object value = GetValueFromSomeAPIOrOtherMethod();
    if(!ValueHasProperty(value))
    {
    	// do stuff here
    }
}
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Your question is similar to my answer(simplifying the conditions) on favorite programmer ignorance pet peeve's

For languages that don't support an until construct, chaining multiple NOTs makes our eyes bleed

Which one is easier to read?

This:

while (keypress != escape_key && keypress != alt_f4_key && keypress != ctrl_w_key)

Or this:

until (keypress  == escape_key || keypress == alt_f4_key || keypress == ctrl_w_key)

I am of the opinion that the latter is way easier to grok than the first one. The first one involves far too many NOTs and AND conditions makes the logic more sticky, it forces you to read the entire expression before you can be sure that your code is indeed correct, and it will be far more harder to read if your logic involves complex logic (entails chaining more ANDs, very sticky).

During college, De Morgan theorem is taught in our class. I really appreciate that logics can be simplified using his theorem. So for language construct that doesn't support until statement, use this:

while !(keypress  == escape_key || keypress == alt_f4_key || keypress == ctrl_w_key)

But since C don't support parenthesis-less while/if statement, we need to add parenthesis on our DeMorgan'd code:

while (!(keypress  == escape_key || keypress == alt_f4_key || keypress == ctrl_w_key))

And that's what could have prompted Dan C's comment that the DeMorgan'd code hurts his eyes more on my answer on favorite programmer ignorance pet peeve's

But really, the DeMorgan'd code is way easier to read than having multiple NOTS and sticky ANDs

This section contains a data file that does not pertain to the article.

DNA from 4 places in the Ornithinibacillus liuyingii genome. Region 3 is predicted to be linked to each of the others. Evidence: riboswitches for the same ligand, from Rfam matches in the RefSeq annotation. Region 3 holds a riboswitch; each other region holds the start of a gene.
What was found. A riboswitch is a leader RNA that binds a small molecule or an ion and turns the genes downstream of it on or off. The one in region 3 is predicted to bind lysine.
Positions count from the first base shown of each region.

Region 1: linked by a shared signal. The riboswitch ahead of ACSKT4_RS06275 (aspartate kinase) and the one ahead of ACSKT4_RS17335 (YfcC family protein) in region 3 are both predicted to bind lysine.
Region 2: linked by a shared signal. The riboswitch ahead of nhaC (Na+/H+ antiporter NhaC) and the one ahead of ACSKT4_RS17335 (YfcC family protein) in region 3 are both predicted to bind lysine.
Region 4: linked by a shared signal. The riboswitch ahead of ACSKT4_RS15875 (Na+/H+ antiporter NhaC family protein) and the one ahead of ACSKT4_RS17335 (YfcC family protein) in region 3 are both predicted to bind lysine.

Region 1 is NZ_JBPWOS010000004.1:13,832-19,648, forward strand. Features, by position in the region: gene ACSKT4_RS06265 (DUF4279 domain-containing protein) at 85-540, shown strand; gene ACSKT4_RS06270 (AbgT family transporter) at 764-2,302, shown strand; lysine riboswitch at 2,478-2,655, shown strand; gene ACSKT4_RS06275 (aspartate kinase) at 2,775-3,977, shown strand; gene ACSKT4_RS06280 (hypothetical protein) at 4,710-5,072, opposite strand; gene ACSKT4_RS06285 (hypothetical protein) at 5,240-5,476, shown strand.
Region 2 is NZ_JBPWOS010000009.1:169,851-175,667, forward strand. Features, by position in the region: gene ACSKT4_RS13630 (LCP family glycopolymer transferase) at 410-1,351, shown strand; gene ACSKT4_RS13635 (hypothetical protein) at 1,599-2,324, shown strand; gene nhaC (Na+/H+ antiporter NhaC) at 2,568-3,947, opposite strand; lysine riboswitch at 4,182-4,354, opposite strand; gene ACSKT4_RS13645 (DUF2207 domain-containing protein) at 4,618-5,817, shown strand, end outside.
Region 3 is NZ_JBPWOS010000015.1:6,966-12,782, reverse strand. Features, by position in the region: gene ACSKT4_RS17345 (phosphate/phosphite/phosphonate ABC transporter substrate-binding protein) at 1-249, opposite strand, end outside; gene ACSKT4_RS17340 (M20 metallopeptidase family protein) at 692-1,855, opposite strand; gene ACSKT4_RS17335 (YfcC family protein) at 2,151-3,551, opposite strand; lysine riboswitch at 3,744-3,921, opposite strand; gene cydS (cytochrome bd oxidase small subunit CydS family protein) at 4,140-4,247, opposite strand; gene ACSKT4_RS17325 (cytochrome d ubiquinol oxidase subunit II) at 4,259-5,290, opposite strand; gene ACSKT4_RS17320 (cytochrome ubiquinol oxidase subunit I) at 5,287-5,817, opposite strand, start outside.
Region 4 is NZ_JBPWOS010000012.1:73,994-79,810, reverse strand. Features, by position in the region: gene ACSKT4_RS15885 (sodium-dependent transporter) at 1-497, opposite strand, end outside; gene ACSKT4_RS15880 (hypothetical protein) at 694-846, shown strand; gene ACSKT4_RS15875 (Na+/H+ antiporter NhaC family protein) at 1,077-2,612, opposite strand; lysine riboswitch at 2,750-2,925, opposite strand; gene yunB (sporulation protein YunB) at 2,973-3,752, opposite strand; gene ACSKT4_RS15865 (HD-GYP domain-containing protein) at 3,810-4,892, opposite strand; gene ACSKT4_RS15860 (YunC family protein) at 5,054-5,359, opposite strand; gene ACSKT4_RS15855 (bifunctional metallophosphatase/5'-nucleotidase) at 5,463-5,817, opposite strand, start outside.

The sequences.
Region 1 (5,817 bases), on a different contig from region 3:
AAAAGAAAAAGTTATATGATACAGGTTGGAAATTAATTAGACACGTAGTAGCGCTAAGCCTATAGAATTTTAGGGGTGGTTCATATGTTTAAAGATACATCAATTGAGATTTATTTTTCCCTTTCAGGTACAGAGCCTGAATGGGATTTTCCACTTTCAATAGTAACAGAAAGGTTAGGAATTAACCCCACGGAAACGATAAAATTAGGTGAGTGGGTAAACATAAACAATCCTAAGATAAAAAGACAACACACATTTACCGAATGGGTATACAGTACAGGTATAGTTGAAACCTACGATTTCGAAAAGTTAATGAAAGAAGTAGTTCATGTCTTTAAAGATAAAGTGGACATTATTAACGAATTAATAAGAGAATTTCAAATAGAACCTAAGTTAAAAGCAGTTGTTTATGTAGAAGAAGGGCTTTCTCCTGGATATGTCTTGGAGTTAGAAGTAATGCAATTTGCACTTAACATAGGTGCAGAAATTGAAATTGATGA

[EDIT]

Your code (the DeMorgan'd one):

object value = GetValueFromSomeAPIOrOtherMethod();

if ( value == null || string.IsNullOrEmpty(value.Prop) 
   || !possibleValues.Contains(value.prop) )
{
    // Do my stuff here, like error handling
}

..is perfectly fine. In fact, that's what most programmers(especially from languages that don't have try/catch/finally constructs from the get-go) do to make sure that conditions are met(e.g. no using of null pointers, has proper values, etc) before continuing with the operations.

Note: I took the liberty of removing superfluous parenthesis on your code, maybe you came from Delphi/Pascal language.

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I do it when my brain can easily wrap itself around the logic of the success but it is cumbersome to understand the logic of the failure.

I usually just put a comment "// no op" so people know it isn't a mistake.

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This is not a good practice. If you were using ruby you'd do:

unless condition
  do something
end

If your language doesn't allow that, instead of doing